A plot by a group of Conservative MPs to oust May was revealed on Friday, reviving memories of the backstabbing which led to the 1990 ouster of Margaret Thatcher.
The Conservative leader has struggled since June when her gamble in calling an election to cement her power backfired spectacularly and she lost her parliamentary majority following a slogan-heavy campaign.
For many Conservatives, it is now a question of when, not if she steps down ahead of the next election in 2022 -- and the date most often mentioned is 2019, when Britain is expected to leave the European Union.
"Getting rid of her is like going to the dentist," a government minister was quoted by The Sun as saying.
"You keep putting it off because it's going to be painful but you know you have to do it eventually."
But, as parliament returns from recess on Monday, recent events could bring her demise closer.
'This cannot go on' -
There have been reports of bitter divisions for weeks and speculation has swirled over whether Foreign Secretary Boris Johnson might mount a leadership bid after his contrary interventions in the Brexit debate.
Johnson was widely praised for his ebullient speech at the party conference but his erratic behaviour has drawn widespread criticism and accusations of betrayal.
Other potential successors include Home Secretary Amber Rudd, while Brexit Secretary David Davis and First Secretary of State Damian Green are seen as possible temporary place-holders until after Brexit.
There appears to be little appetite so far among the younger generation of Conservative MPs for a role that would inevitably involve heavy sacrifices and compromises as Brexit negotiations continue.
Those talks are currently deadlocked and there appears to be little chance that EU leaders will agree to the next stage of talks on future Britain-EU trade ties at a summit meeting on October 19-20.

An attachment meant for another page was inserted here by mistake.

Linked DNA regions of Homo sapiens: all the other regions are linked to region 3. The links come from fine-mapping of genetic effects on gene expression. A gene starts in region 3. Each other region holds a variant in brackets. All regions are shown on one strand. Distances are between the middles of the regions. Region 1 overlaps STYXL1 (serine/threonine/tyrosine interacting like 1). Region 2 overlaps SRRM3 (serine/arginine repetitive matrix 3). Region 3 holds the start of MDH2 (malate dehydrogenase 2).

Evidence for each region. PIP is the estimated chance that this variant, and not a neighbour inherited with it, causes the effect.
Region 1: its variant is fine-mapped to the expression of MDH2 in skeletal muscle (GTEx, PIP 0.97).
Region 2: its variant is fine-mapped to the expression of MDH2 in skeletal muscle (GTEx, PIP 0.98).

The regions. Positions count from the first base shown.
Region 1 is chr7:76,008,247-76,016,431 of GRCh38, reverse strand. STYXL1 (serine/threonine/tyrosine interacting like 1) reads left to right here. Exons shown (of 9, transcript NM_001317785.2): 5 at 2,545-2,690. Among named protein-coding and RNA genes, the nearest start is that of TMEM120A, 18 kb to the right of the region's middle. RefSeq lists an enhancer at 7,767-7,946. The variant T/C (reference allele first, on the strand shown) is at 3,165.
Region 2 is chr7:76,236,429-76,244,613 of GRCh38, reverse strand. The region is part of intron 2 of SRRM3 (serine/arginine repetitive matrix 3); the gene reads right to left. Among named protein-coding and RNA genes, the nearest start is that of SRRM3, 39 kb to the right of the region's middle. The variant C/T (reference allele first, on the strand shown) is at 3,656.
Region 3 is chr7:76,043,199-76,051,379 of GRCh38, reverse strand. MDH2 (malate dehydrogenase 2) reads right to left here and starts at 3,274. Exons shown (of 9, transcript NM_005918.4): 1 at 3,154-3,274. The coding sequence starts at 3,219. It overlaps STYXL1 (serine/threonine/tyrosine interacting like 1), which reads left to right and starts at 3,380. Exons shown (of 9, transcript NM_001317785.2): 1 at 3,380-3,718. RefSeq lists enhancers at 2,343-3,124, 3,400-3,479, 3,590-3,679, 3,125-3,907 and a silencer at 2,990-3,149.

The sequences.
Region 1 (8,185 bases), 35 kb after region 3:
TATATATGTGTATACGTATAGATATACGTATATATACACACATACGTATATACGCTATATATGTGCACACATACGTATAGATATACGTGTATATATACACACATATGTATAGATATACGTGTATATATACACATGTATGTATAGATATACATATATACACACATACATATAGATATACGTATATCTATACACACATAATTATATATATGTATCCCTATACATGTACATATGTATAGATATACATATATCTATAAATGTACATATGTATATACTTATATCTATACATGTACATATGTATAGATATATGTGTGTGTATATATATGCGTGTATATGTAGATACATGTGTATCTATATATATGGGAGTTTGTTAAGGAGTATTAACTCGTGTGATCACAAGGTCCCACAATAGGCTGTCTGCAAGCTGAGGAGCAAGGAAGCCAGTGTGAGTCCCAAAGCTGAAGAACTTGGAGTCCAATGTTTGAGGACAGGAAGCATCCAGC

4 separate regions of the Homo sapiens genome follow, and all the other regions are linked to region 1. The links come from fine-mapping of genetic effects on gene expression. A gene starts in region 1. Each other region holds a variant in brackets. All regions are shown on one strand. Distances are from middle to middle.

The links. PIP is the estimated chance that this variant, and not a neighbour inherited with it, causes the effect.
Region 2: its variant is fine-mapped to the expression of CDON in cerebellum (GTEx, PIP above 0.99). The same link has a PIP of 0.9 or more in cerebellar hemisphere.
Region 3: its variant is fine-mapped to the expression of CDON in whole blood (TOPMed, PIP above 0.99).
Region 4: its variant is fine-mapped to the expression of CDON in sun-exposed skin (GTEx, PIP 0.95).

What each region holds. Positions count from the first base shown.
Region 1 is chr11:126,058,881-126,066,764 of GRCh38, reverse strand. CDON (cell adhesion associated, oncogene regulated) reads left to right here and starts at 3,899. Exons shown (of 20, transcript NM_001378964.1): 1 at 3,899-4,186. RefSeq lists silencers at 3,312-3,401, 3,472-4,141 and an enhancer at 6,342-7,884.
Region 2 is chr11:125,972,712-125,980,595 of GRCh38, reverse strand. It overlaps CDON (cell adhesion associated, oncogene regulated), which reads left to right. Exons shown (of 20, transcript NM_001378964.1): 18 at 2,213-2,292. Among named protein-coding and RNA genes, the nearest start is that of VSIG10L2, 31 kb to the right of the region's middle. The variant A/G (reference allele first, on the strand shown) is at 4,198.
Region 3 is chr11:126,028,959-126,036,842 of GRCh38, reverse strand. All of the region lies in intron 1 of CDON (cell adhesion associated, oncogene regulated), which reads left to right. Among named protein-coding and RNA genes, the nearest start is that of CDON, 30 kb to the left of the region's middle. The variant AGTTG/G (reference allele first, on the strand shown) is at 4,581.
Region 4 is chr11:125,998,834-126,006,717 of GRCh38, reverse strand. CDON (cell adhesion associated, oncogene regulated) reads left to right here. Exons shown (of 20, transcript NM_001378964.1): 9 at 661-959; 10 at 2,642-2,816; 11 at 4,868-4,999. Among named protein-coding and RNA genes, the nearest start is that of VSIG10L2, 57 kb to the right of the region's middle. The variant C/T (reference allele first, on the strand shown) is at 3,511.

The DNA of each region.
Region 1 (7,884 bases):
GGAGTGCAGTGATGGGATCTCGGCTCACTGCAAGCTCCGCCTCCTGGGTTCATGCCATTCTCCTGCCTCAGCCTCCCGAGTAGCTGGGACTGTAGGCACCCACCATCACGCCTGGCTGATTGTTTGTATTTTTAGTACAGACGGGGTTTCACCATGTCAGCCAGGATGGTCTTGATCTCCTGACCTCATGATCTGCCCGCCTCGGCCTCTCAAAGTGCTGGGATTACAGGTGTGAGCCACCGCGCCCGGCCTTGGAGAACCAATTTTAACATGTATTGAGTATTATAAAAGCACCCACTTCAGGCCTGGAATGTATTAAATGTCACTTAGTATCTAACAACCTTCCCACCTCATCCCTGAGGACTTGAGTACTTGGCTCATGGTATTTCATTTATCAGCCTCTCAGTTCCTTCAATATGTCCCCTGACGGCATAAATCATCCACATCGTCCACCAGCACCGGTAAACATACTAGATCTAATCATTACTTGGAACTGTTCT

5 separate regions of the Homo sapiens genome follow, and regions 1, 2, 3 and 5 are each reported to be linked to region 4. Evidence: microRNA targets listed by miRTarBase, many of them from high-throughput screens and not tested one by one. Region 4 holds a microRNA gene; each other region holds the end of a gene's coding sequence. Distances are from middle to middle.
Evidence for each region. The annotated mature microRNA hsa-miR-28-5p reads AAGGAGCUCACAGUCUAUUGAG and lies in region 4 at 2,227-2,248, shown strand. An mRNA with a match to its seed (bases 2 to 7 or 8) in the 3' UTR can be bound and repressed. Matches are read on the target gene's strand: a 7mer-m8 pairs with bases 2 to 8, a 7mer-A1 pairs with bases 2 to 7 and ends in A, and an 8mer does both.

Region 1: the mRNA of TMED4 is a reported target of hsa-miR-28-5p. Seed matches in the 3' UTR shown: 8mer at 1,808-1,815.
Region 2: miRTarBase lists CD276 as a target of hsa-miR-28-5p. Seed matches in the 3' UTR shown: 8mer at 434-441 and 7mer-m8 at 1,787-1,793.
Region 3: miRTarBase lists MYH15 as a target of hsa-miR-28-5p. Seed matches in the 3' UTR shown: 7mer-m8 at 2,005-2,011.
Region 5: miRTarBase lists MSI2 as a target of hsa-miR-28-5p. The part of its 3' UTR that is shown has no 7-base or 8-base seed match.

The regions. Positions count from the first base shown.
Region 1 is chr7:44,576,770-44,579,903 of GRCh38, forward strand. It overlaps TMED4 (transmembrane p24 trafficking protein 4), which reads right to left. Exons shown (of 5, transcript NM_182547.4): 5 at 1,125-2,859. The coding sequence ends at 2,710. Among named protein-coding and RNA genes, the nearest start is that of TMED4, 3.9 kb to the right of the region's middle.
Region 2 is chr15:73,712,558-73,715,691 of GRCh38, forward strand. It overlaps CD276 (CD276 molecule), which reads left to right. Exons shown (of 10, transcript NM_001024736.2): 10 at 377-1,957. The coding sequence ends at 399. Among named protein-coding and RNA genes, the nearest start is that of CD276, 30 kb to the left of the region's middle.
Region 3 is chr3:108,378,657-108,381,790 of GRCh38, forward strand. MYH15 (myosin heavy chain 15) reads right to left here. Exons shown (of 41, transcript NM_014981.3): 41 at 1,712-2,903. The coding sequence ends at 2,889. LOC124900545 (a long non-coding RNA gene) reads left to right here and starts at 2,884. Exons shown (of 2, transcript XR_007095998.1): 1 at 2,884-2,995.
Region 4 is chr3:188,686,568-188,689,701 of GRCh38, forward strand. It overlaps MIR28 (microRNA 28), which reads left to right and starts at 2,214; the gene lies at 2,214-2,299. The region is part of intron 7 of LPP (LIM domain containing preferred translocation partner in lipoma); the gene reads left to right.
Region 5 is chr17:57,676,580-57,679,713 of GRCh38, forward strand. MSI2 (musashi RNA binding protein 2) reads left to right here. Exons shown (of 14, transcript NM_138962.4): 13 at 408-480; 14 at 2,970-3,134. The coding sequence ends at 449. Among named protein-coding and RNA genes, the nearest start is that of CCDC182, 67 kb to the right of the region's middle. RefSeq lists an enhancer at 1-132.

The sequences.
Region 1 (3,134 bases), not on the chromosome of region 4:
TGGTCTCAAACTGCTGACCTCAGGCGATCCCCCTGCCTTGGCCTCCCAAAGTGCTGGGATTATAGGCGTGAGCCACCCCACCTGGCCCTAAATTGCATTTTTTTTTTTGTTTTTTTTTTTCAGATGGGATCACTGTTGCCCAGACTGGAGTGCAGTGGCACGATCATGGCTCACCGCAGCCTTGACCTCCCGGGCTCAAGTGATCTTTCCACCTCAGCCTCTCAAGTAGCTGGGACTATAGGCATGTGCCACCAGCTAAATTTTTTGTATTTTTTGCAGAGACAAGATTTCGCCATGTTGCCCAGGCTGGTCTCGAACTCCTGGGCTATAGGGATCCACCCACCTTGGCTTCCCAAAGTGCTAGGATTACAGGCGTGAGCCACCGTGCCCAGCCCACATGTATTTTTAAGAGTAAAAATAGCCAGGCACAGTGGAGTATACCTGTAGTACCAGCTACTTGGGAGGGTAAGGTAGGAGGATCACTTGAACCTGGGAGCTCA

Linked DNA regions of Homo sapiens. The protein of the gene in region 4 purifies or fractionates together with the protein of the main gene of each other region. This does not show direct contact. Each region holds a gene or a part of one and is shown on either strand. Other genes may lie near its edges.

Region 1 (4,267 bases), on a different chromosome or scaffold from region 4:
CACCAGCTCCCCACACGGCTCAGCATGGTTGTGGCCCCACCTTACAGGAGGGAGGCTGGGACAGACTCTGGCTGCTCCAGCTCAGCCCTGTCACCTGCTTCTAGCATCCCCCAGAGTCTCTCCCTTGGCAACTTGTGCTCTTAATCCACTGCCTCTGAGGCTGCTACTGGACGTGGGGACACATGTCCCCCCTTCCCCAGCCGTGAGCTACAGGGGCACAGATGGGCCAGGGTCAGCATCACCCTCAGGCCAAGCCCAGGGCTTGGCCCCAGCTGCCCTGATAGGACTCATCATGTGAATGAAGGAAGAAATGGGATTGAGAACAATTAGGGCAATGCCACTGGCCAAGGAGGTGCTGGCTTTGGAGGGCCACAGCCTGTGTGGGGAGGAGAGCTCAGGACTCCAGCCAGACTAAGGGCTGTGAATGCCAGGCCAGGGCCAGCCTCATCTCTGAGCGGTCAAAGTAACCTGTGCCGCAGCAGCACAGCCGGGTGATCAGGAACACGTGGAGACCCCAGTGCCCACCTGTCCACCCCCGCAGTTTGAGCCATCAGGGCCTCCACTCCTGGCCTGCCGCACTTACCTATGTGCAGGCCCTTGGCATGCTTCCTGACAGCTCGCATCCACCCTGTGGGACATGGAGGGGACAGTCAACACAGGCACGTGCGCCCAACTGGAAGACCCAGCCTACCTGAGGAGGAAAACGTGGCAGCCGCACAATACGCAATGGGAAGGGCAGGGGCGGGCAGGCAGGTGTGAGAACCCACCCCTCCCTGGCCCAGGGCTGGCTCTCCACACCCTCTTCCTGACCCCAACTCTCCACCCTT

EU officials say Britain has so far not made sufficient progress on the preliminary negotiations centring on the divorce bill, despite May's push for a breakthrough in negotiations.
Thwarted in Brussels, May had hoped to revive her fortunes at last week's party conference.
The sense of chaos was only enhanced when the letters of the slogan "Building a Country that Works for Everyone" started falling off the board behind her.
"The sense that this cannot go on may now overwhelm her," wrote Times columnist Philip Collins, one of a growing number of commentators saying that the leadership crisis has finally come to a head.
'She could be finished'
Iain Begg, a politics professor at the London School of Economics, said he expected "frantic efforts over the weekend to shore up May's position".
"There will be threats. All the dark arts of politics will be used to try to stop it," he said, referring to a possible plot to oust May.
He said the current climate had "an echo" of the demise of Thatcher in 1990 at the hands of Conservative plotters.
That ouster was in turn followed by recriminations over Europe in the 1990s under John Major that eventually led to Labour's Tony Blair taking office in 1997.
"If the wind goes against Theresa May she could be finished by as early as next week," Begg said, adding: "But if the cabinet is behind her, she will survive."
Pro-Brexit MPs do not want another leadership election to slow down the process, and there are fears the lack of party unity could hand power to opposition Labour leader Jeremy Corbyn.
The Evening Standard, which is edited by former finance minister and bitter May critic George Osborne, predicted "a bloody series of attempted coups, protestations of loyalty and bitter recriminations that ultimately leads to her exit".
It said the only way May could regain some control over her party would be "by setting the timetable for her own departure".
(Except for the headline, this story has not been edited by NDTV staff and is published from a syndicated feed.)
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